How To Can Strawberries




CanningStrawberriesStrawberries are absolutely delicious, no matter the occasion. However, the problem with strawberries is they have a short season and you can only stuff so many in your mouth on any given day. You could always make a jam or a jelly, but they have a limited use. Another idea is to can the strawberries whole.

Canning strawberries isn’t an overly complex process and can be done by anyone. Canning strawberries can be done in a variety of ways. Some people like to add sugar to the canning process, while others like to just can the strawberries whole.

There’s no right or wrong style of canning strawberries, it’s all up to your personal preference. Unlike jams and jellies, canned strawberries can be used in a variety of ways. You can eat them right out of the jar, use them in cooking or as dressing on your favorite desserts like ice cream or cake.

The Strawberries

In my opinion, picking fresh fruit is by far, better than any store bought fruit. Spending an afternoon picking fresh strawberries can be wonderfully relaxing and if you’re diligent enough, you can pick the perfect strawberries.

Of course, not everyone has access to strawberry fields, where they can pick them fresh. If you have access to fresh strawberries from a farmer’s market, they’re just as good. If you have access to neither of those, it’s fine to use store bought strawberries.

Prep

Once you have your strawberries, you should give them a good washing. Make sure there is no soil, leaves or any other contaminate.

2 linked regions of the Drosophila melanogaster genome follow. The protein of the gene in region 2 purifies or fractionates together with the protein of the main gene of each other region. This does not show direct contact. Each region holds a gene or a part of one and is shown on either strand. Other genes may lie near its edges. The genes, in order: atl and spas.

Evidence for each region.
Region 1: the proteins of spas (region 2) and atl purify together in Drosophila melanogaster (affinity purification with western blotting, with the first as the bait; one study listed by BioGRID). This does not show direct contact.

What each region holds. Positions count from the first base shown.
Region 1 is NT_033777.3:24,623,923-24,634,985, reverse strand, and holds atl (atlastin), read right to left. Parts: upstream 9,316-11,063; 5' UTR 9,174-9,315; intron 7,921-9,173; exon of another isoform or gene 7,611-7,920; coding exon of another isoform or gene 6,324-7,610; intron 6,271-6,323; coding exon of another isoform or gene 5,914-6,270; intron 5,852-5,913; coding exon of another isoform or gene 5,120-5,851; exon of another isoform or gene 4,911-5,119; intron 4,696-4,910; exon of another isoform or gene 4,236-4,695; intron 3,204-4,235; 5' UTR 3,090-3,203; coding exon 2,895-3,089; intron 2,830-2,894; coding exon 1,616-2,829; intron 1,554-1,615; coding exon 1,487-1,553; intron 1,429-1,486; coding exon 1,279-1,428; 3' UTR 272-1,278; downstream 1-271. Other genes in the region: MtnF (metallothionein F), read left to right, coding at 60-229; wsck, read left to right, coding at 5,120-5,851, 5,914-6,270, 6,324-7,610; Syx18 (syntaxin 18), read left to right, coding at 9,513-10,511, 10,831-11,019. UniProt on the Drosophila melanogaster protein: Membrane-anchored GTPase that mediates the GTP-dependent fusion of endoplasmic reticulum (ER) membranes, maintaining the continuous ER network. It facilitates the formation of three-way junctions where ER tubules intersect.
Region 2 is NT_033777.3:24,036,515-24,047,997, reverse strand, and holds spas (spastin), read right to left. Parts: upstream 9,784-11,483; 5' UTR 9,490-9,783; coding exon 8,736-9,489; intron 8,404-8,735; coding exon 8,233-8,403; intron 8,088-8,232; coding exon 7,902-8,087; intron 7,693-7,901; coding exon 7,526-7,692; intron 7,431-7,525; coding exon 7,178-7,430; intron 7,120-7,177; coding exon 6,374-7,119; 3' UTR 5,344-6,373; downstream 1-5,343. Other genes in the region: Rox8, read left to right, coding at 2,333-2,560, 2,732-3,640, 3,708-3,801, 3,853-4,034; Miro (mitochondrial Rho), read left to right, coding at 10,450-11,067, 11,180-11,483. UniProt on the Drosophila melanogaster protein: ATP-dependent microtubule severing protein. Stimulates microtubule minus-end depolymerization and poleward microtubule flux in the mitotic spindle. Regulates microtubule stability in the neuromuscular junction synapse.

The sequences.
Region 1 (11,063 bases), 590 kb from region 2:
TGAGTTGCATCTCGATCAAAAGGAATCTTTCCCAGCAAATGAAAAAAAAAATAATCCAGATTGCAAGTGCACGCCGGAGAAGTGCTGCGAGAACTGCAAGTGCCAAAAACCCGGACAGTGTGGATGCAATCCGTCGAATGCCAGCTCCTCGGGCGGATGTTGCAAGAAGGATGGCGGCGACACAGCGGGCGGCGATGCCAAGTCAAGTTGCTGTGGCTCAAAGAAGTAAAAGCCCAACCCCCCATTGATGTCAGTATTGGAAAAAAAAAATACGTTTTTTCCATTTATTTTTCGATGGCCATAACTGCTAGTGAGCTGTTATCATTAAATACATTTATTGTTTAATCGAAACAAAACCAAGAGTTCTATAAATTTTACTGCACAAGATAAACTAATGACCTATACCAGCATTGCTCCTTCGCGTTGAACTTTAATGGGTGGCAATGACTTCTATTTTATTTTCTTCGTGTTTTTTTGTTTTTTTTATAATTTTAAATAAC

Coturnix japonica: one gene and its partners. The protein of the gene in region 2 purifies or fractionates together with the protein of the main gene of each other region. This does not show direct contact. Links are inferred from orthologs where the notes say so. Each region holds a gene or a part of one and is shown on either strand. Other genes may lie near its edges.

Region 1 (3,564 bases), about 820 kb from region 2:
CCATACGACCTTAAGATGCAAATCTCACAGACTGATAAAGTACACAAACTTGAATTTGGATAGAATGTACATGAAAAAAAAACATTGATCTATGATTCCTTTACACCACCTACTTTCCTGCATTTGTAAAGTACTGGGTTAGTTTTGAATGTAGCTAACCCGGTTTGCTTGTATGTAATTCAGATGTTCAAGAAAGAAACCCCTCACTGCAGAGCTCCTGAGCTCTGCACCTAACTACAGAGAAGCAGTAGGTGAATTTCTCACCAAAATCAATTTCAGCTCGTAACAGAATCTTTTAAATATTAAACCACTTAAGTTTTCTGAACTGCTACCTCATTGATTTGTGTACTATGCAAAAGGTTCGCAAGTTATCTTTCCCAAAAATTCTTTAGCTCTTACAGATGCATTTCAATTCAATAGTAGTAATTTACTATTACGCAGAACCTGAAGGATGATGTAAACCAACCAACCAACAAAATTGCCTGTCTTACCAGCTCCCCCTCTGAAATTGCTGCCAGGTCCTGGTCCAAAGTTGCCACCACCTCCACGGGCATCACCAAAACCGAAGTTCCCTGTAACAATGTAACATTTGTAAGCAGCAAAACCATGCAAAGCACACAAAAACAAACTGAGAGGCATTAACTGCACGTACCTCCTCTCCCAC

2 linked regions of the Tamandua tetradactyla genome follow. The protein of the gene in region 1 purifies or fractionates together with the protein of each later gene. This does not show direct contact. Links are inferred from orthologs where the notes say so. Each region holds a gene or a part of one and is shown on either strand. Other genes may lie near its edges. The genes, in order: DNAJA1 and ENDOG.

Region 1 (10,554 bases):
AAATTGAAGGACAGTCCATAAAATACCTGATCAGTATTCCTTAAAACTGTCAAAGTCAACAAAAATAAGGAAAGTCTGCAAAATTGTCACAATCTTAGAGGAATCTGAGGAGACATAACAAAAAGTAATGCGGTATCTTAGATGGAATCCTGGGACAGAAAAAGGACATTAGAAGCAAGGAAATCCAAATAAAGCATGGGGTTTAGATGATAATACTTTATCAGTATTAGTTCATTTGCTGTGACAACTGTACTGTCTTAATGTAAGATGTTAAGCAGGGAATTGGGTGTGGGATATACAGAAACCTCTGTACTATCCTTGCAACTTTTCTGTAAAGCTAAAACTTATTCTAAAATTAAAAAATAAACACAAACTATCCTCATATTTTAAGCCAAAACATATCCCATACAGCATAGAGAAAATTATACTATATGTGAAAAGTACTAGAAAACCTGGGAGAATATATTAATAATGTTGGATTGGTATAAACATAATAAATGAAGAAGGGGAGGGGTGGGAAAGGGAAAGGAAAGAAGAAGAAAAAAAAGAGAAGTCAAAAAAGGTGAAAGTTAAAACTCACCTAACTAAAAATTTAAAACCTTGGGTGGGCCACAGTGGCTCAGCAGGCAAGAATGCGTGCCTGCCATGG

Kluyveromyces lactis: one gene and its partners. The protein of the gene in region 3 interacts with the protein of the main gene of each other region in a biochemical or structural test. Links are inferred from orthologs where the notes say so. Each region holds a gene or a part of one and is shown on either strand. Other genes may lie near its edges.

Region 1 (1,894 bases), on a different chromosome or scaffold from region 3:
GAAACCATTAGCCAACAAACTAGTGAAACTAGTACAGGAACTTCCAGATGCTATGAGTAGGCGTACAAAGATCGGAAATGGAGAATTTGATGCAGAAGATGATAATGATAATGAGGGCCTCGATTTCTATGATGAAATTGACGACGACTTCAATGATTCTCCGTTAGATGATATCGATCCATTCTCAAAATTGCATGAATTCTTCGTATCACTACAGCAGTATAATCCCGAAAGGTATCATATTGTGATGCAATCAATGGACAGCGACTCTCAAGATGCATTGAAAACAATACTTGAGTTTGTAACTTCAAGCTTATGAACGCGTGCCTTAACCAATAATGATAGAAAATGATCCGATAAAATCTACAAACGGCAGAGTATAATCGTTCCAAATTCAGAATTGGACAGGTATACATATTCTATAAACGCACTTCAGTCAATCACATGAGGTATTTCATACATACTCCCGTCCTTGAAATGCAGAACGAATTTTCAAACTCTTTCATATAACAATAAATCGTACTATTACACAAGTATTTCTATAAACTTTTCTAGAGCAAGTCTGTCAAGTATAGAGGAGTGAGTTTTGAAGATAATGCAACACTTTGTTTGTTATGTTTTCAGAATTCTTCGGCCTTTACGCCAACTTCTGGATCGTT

After they have been throughly washed, cut off the tops or the greens. If you like, you can give them another quick wash, just to make sure there are no loose greens sticking around.

At this point, you can either use the strawberries as they are or halve or quarter some of the larger strawberries. It’s entirely up to you on how you like to proceed. When you’re done with taking all the tops off and halving or quartering the strawberries, place them in a large pot.

Cooking

Once you have all your strawberries in the pot, add a half cup of sugar for each pound of strawberries. Give them a gently stir to distribute the sugar as evenly as you can. If you need to, you can add more sugar to ensure all the strawberries are coated.

Let the strawberries rest in a cool place like the fridge for roughly 2 – 3 hours. This will allow the strawberries to create a syrup in the pot.

At this point, it’s a good idea to get your jars and lids cleaned and ready, if you haven’t already done that yet.

Take the pot and cook the strawberries on low to medium heat. You don’t want to cook the strawberries. You just want to get the strawberries hot and have all the sugar dissolve.

The Canning

Once the strawberries are hot and all the sugar has dissolved, it is time to can.

Some people like to warm up the jar lids in a pot of hot water for a few minutes. It’s entirely up to you. Although, it is a good way to soften the gummed underside of the lid as well as disinfect the lids.

Take your strawberries and carefully fill your jars, leaving about 1/4 inch of space from the top of the jar. Give the rim a quick wipe to remove any spills.

Put on the lids and tighten the rings around the jars, you only need to get the rings finger tight. If you over tighten the rings, you might never get them off again.

Once you have all your jars sealed, place them in the canner. Fill the canner with enough water, so that the jars are submerged by roughly half an inch. Make sure the jars aren’t touching either other.

Bring the water to a boil and keep it at a steady boil for 10 minutes. After 10 minutes, carefully remove the jars and place them in a dry area for 24 hours.
When they’ve cooled down a bit, check the seals and wipe the jars off. If any of the jars haven’t sealed, you can place them in the fridge and consume them within a week or try to re-seal them in a new jar.

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